by Chip Taulbee
Posted 12/10/2012 12:00 am
Updated 1 year ago
Arkansas creating its own dental college is like NASA sending a manned mission to Mars. They’re both admirable yet expensive goals; they should both be scheduled for the not-near but not-too-distant future; and they should both be preceded by the completion of more immediate, more realistic milestones.
That’s not to dismiss efforts by the University of Arkansas for Medical Sciences to give the state its own dental school as either a pie-in-the-sky dream or potential boondoggle. Nor would a likely timeline extend to mid-century. More like five to eight years. At least that’s UAMS Chancellor Dan Rahn’s goal.
There was talk that funding for a dental school might be broached in the coming legislative session, but Rahn said his university has more immediate priorities. In the meantime UAMS continues to lay groundwork for a dental school.
It will begin serving patients at its new Dental Education Center’s oral health clinic in January. Next up is clinical training for dental students’ fourth and final year. And in 2014 the school plans to offer a general practice residency for dental school grads. From there, it’s on to the preclinical education that would make it the only school in Arkansas to churn out dentists.
UAMS’ efforts have been spurred by a citizenry that is literally hurting for better dental care. Only 59 percent of Arkansans 18 and older had their teeth cleaned last year, and only 61 percent visited the dentist — fourth worst and fifth worst rate in the country, respectively — according to a recent report by the Kaiser Family Foundation.
No surprise, underserved rural areas suffer disproportionately compared with the rest of the state.
The creation of a dental school will no more send dentists flocking to the Delta, for example, than the presence of a state medical school brings an ample supply of doctors there. Offering loan repayment programs to attract young dentists to underserved areas could help, especially when you consider that students leave dental school averaging more than $200,000 in debt. That’s more than the $160,000-plus average for U.S. medical school grads.
Prospective Arkansas dentists are at an even greater disadvantage because they must pay out-of-state tuition rates. Even with the state subsidizing out-of-state tuition — it spent nearly $2 million on dental training for 120 Arkansas students in the 2011-12 fiscal year — and an arrangement among some nearby colleges to not charge the full out-of-state tuition rate, Arkansans can still pay in excess of $15,000 more per year in tuition than their in-state counterparts.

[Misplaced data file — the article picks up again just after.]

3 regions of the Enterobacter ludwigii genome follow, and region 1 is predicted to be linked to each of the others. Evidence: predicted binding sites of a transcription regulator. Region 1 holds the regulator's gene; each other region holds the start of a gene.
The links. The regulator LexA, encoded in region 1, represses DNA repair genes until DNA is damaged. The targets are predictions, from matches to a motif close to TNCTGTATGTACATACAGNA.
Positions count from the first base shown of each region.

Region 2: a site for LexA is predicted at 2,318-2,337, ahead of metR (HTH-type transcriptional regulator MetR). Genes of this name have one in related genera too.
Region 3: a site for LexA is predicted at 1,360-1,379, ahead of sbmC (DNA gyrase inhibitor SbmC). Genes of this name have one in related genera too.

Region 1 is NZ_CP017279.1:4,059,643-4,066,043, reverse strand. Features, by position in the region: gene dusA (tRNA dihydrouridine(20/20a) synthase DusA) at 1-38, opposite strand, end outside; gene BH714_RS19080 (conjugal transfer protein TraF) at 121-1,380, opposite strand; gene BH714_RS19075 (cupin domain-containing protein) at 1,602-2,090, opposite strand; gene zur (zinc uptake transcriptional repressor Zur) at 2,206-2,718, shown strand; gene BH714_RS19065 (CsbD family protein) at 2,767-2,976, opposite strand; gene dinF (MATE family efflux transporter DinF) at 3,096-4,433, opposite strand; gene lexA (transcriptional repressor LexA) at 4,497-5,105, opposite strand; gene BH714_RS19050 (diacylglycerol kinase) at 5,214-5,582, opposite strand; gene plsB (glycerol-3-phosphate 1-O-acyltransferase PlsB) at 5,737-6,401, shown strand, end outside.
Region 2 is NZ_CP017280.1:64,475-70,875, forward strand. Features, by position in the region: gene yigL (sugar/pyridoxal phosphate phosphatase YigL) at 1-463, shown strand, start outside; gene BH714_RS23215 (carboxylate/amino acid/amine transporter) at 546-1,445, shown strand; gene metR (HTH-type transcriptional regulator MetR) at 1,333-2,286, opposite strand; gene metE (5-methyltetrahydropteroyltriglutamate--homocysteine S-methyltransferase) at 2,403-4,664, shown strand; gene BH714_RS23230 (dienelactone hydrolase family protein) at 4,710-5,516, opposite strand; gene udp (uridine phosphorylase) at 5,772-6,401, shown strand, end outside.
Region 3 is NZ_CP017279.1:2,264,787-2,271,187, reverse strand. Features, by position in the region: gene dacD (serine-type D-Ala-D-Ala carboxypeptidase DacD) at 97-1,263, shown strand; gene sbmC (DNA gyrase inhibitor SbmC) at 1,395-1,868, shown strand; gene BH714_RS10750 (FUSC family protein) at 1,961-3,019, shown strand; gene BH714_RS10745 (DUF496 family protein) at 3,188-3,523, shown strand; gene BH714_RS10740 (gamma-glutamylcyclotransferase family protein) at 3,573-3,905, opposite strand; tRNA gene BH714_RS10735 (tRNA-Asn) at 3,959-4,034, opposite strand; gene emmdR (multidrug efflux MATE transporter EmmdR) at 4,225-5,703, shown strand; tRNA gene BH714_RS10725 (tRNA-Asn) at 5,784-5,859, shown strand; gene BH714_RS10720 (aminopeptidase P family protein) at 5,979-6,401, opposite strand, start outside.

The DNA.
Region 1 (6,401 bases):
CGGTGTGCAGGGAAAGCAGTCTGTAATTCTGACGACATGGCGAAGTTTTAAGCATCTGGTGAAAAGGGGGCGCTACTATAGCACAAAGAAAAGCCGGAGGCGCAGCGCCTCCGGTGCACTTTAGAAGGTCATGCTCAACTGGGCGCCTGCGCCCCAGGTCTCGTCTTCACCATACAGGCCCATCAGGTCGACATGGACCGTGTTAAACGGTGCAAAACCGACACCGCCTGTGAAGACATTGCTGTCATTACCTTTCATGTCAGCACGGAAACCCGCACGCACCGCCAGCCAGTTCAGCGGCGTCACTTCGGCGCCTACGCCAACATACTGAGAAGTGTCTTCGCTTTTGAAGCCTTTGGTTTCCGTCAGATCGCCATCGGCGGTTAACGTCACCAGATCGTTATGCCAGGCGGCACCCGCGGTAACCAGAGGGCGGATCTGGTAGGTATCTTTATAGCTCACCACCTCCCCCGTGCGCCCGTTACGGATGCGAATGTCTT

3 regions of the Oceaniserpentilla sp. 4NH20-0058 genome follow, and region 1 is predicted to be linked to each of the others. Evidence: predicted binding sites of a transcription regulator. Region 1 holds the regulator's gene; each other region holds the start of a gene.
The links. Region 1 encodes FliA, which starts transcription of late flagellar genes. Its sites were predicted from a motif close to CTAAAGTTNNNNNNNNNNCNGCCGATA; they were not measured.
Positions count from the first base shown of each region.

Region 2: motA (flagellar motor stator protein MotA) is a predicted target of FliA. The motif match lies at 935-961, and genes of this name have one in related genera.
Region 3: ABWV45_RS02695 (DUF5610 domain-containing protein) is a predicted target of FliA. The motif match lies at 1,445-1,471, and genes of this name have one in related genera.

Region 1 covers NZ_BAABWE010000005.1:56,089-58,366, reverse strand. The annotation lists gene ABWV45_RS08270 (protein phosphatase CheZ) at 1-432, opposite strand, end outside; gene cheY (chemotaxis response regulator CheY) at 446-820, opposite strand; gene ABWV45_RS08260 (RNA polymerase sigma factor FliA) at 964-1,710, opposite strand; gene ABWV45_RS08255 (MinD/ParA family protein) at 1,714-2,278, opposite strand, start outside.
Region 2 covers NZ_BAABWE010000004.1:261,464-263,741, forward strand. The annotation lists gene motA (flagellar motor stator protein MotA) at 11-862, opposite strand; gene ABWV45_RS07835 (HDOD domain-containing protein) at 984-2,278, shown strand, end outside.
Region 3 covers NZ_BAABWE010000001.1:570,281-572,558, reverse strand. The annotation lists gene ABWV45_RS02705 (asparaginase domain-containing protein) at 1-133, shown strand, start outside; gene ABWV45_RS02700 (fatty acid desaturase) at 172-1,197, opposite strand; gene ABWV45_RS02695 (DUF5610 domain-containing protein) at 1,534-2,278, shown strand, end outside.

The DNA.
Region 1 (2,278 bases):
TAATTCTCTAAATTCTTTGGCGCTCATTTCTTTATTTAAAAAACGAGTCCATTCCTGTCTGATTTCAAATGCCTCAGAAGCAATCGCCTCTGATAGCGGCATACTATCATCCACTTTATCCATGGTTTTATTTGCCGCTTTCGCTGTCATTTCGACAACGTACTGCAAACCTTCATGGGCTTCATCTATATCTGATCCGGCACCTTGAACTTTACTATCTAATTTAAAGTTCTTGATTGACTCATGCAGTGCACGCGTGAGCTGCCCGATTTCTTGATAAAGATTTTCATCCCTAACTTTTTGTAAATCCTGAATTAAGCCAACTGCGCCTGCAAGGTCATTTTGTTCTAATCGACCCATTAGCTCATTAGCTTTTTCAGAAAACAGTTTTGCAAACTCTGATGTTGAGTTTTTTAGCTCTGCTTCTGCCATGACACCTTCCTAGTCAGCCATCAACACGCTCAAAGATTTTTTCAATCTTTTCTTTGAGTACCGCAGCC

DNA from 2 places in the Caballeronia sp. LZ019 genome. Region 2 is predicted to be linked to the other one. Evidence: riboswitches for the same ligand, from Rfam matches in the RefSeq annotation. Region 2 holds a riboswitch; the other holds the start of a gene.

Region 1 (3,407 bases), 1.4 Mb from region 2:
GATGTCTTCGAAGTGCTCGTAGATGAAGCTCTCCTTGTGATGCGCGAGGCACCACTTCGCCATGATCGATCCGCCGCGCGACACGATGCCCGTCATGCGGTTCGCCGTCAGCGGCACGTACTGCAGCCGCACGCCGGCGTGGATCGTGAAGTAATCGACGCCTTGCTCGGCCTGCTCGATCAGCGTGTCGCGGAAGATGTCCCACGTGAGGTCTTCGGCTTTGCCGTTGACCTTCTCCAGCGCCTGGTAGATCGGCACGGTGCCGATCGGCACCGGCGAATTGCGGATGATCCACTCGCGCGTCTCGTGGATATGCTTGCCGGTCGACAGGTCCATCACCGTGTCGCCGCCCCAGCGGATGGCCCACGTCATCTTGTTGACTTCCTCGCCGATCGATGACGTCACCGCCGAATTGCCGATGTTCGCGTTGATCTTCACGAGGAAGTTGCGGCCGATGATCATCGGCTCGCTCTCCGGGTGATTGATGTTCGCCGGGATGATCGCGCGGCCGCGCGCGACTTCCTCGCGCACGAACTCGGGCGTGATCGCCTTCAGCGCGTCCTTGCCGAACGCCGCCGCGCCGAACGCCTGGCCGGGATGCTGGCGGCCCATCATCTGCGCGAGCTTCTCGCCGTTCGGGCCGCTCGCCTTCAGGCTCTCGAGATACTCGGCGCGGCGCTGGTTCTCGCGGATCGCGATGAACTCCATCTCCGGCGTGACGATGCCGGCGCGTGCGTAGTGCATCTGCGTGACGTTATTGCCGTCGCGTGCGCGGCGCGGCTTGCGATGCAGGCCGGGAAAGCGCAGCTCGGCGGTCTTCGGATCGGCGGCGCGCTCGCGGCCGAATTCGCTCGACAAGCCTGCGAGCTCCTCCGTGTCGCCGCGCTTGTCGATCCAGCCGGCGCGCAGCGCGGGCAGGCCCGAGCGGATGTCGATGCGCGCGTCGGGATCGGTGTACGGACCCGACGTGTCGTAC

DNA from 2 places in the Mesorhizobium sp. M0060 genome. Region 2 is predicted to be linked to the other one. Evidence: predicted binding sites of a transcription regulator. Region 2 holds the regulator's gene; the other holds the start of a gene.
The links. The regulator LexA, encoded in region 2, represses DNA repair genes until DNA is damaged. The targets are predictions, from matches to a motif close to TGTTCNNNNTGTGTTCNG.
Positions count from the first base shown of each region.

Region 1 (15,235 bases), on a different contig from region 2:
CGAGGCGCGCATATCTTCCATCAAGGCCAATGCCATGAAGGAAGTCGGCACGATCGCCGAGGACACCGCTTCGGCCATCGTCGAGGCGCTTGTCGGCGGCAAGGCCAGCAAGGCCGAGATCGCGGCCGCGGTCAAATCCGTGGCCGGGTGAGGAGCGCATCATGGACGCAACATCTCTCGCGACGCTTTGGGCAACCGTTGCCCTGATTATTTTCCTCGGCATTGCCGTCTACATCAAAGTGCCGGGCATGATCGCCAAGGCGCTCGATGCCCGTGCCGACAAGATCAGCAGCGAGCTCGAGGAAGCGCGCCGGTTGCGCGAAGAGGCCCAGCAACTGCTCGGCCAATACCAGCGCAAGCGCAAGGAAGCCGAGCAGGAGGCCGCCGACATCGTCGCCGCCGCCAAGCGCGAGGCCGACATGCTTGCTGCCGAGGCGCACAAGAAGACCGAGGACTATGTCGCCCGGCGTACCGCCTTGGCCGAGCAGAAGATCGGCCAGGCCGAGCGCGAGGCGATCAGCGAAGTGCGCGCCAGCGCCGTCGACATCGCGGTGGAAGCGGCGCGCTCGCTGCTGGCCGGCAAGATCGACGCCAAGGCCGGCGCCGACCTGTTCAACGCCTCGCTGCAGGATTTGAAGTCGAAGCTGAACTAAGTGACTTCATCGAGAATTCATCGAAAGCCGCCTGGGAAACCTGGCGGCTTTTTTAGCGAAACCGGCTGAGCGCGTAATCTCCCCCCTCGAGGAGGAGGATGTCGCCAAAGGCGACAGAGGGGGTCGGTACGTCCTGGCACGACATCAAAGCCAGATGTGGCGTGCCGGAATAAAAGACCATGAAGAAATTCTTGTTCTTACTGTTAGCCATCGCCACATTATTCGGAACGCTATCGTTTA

Fully funding the difference between in-state and out-of-state tuition rates would still likely be cheaper than the state paying for its own dental school. It’s probably not a permanent solution, as other states have every reason to put the burden of tuition hikes on out-of-state students rather than their own, which could make tuition subsidization costs spiral out of control. But it’s a viable stopgap between now and the creation of an Arkansas dental school.
Besides making dental school a more attractive option for Arkansans, we could also make Arkansas a more attractive option for new dentists.
To be licensed to practice dentistry in Arkansas you must first successfully complete clinical exams offered by the Southern Regional Testing Authority, one of more than a half-dozen such testing entities in the country.
And while Texas, Missouri and Tennessee accept exams from some or all of the other testing outfits, as do most states, Arkansas accepts only the one. So dental school grads from Louisiana, Mississippi or Oklahoma are less likely to practice in Arkansas because they’d have to take the dental equivalent of medical board exams more than once.
The Arkansas State Dental Association said the State Dental Board of Examiners is currently considering the issue. The ASDA should be an advocate.
Finally, the ASDA should also back off its opposition to midlevel oral health care providers, who could be the nurse practitioners of dentistry, offering basic services like teeth extractions and fillings. Dentists cite safety as a concern.
But with Arkansas’ current oral health epidemic, it would seem they could do much less harm than good.
(Chip Taulbee, associate publisher of Arkansas Business and the victim of only one cavity ever, can be reached at CTaulbee@ABPG.com.)